10 minutes into our cruise we spotted a large pod of dolphins close to the shore, diving in and out of the water while surfing the waves. We followed them for a little while until we spotted something diving under our boat – a 15-meter long Bryde’s Whale. This species of whale is usually very skittish – our captain renamed it ‘the runaway Bryde’ – but we had spotted a rare sociable individual, who decided to keep us company.
Boats are only allowed to spend 20 minutes close to a whale, but the individual we found was clearly very friendly, and actually followed us when we left at the end of the 20 minutes, spending another 15 minutes or so swimming alongside us. It must have been our lucky day.
3) Hike the Robberg Nature Reserve
The three hiking trails around the Robberg Peninsula are very popular for a very good reason – the scenery is simply out of this world. There are three hikes to choose from – a 2 km one to The Gap, the narrowest point in the peninsula with views on both sides, a 4 km trail to the Witsand sand dune and back, and the full 11 km loop around the whole peninsula.
We opted for the 4 km trail, including viewpoints over the Robberg seal colony basking on the rocks below, a hair-rising run down the sand dune and a scenic section over sandstone boulders then back up to The Gap.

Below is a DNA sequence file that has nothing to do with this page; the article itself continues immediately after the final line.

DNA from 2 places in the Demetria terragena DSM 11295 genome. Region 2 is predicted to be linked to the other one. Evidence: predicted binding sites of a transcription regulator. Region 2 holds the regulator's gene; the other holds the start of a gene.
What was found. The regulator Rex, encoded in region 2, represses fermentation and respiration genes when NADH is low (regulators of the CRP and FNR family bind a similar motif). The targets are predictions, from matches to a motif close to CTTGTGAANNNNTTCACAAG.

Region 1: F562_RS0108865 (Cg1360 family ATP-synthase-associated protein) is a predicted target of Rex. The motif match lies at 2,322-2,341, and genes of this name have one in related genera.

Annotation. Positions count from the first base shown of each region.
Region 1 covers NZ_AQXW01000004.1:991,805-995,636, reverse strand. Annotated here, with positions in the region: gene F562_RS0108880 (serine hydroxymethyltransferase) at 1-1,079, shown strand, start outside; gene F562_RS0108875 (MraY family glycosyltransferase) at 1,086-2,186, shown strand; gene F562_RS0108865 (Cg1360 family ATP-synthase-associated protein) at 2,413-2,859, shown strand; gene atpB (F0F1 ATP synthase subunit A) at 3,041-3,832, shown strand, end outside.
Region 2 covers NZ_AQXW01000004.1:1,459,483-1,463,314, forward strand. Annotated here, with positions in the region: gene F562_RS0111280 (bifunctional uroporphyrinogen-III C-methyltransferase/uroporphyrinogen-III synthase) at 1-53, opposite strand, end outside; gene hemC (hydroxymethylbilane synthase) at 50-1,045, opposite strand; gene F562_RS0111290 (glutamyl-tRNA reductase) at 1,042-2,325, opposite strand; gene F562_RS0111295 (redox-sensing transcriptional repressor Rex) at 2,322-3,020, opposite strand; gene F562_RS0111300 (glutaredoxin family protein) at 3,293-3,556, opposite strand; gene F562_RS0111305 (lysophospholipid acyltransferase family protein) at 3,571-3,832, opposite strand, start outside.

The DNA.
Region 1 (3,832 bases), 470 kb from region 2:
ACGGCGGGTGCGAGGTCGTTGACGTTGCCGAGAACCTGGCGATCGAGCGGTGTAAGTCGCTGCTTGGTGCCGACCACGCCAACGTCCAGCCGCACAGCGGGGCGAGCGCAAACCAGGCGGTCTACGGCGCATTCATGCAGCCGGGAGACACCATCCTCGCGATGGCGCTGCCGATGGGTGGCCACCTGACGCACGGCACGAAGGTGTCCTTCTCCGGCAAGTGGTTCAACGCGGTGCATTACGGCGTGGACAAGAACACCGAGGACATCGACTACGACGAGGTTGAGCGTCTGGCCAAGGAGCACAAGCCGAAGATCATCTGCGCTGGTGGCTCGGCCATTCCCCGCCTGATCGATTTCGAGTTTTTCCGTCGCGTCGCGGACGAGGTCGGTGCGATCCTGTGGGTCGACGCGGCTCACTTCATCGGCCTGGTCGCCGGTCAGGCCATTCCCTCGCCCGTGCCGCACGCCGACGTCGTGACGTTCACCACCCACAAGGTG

We opted to follow the trail clockwise so we would have to walk down the dune instead of up (if you’ve ever climbed a sand dune, you’ll understand) but we had to rush the last stretch on the sandstone boulders as the tide was rising quickly.
4) Stay in the heart of nature at Nectar Cottage
After our night at Kurland we moved to the evocatively-named Nature’s Valley, a seaside hamlet in the heart of the Tsitsikamma National Park. We stayed at Nectar Cottage, surrounded by forest, bushbucks and the sound of crashing waves. Nectar Cottage is absolutely perfect for a family, a nature-loving couple or a group of friends – the cottage is self-catering and sleeps eight, there’s a small shop nearby but as soon as twilight falls, you’ll feel as if you’re sleeping in the heart of the forest, with nothing around you but the sounds of the night.
It’s the perfect place to take a break from hotel life and enjoy the comforts of a home-cooked meal, do your laundry or just enjoy sundowners in the cottage’s large garden, before another day of adventuring around Tsitsikamma.
5) Canopy tour in Tsitsikamma
The Tsitsikamma National Park probably has the highest density of adventure activities in the country – from hiking and kayaking to river tubing, bungee jumping, bridge walks and more.
We opted for something a little more unusual – a zipline canopy tour, including 10 stops over the treetops of the national park. We had done both zip line and canopy tours in the past, and we loved how our guide combined the adrenaline and nature aspects – after a hair-rising zip line, we observed the leaves and bird life, learned about native trees and even spotted a rare snake.
6) Visit Bloukrans Bridge
Bloukrans Bridge is where you’ll find South Africa’s tallest bungee jump, one of the top destinations on the Garden Route. To be honest, after my experience bungee jumping in Biella two years ago I had no interest to jump off the bridge again – but we did enjoy stopping at Bloukrans on our way back from Tsitsikamma to watch the bungee jumpers leap from the 216 meter-high bridge.